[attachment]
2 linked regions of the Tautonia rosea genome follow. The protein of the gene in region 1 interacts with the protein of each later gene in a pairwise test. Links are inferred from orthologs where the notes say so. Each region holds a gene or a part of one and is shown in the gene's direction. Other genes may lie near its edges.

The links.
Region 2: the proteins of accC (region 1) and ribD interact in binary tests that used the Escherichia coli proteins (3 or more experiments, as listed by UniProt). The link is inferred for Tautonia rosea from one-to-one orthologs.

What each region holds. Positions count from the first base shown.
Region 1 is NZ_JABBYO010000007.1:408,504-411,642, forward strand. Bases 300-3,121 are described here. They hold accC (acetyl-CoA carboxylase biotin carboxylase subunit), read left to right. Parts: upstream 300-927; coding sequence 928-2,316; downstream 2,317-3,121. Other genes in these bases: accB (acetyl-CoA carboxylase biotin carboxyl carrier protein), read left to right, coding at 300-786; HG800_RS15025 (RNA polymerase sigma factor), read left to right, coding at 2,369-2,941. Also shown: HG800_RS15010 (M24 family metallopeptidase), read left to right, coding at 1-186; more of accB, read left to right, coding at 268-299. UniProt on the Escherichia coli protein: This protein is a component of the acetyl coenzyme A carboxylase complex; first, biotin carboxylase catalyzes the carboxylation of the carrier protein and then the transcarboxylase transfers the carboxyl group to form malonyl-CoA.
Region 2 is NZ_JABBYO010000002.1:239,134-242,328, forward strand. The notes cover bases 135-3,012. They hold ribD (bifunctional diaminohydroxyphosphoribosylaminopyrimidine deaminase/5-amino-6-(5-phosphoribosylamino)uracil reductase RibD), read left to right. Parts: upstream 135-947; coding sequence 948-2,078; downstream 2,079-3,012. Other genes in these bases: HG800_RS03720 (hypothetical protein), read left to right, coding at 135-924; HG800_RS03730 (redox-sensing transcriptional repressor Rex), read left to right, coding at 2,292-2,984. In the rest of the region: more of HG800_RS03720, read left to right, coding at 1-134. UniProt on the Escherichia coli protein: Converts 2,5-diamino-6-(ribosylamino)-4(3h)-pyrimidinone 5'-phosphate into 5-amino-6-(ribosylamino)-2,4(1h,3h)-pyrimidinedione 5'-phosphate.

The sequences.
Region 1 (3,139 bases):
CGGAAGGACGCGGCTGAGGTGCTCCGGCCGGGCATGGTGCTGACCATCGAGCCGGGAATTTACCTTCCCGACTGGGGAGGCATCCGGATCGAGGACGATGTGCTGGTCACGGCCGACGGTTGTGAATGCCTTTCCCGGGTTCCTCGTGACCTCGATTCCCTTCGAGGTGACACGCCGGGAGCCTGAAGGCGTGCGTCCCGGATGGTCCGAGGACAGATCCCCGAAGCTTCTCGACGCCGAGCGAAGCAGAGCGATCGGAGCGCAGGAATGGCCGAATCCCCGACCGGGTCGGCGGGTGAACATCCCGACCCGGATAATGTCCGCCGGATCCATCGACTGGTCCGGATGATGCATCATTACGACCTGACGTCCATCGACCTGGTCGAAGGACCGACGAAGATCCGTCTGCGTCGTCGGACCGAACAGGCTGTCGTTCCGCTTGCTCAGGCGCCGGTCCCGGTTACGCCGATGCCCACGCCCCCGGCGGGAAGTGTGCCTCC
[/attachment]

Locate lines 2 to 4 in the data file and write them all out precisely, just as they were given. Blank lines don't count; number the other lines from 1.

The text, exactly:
The links.
Region 2: the proteins of accC (region 1) and ribD interact in binary tests that used the Escherichia coli proteins (3 or more experiments, as listed by UniProt). The link is inferred for Tautonia rosea from one-to-one orthologs.

What each region holds. Positions count from the first base shown.